Whenever a new ranking of the best business schools comes out, anyone with an MBA and anyone wanting the degree flock to the web to check them out. Everyone wants to see if their school moved up or down the latest list. Yet, for the top schools in any ranking there’s often little to no change. A review of U.S. News’ rankings over the past 20 years shows that the list of the best is pretty static. Just check out the following charts to see just how entrenched the elite schools are. The first chart shows the number of times a school has been ranked a Top 10 school since the 1995 rankings: Number of Appearances in U.S. News “Top Ten” Over Last 20 Years: Since 1996, seven schools have been in the top ten EVERY SINGLE YEAR! The super-elite M7 schools (Harvard, Stanford, Wharton, MIT Sloan, Kellogg, Booth and Columbia) have dominated the rankings as far back as I could get data. No wonder the competition for these programs is so high. Next, let’s see the “average” rank for these schools over the previous ten years: Average Rank Over 10 Years It’s a close call, but HBS has a slight edge over Stanford GSB for the number one slot. Coming in at third is Wharton, followed by MIT Sloan, Kellogg, and Booth. UC Berkeley-Haas, Tuck, Columbia, and NYU Stern round out the remainder of the Top-Ten over the last decade. Let’s look back 15 years. Maybe something will be different?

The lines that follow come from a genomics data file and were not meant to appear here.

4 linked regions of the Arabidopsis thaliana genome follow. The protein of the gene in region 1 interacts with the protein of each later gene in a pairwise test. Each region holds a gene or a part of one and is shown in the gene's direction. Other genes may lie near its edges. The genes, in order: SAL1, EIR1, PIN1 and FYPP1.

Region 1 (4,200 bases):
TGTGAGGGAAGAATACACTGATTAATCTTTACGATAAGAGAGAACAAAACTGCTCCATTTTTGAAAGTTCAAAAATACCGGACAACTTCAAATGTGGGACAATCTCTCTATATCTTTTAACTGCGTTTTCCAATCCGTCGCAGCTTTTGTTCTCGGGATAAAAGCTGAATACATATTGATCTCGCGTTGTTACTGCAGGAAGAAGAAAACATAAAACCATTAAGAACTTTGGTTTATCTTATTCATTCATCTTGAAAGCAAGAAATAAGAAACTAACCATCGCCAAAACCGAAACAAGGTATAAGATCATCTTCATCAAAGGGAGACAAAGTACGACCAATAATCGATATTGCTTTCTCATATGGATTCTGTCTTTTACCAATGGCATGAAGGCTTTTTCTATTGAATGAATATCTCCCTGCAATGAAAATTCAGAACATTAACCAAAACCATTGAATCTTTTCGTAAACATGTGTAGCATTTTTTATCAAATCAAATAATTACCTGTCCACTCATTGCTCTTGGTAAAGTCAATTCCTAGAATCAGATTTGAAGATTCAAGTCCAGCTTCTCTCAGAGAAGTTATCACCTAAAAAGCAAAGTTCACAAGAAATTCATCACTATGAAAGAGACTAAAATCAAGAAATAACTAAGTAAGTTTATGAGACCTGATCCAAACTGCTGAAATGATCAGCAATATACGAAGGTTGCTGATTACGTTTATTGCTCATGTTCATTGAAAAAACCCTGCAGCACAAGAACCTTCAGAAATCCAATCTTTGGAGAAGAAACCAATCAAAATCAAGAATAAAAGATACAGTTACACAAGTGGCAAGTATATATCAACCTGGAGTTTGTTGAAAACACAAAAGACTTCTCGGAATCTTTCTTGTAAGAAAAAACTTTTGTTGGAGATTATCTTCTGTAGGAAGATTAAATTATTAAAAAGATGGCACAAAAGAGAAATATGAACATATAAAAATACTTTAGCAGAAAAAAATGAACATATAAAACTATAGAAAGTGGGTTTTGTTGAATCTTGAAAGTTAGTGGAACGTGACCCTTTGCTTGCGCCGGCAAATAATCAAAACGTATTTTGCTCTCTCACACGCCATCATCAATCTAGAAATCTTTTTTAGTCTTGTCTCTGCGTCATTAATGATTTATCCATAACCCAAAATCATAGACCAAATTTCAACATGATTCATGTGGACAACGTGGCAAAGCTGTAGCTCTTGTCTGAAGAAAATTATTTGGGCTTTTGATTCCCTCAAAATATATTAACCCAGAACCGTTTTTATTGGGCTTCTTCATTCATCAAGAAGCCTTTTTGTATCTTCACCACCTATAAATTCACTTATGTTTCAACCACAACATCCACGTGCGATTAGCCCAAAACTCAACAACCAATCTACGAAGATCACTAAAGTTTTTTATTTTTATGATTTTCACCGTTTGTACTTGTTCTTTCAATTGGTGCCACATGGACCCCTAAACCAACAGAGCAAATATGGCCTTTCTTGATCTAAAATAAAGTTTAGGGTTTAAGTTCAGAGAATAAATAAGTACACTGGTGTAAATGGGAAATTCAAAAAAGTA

About The Author
John A. Byrne is the founder and editor-in-chief of C-Change Media, publishers of Poets&Quants and four other higher education websites. He has authored or co-authored more than ten books, including two New York Times bestsellers. John is the former executive editor of Businessweek, editor-in-chief of Businessweek. com, editor-in-chief of Fast Company, and the creator of the first regularly published rankings of business schools. As the co-founder of CentreCourt MBA Festivals, he hopes to meet you at the next MBA event in-person or online. View all posts by John A. Byrne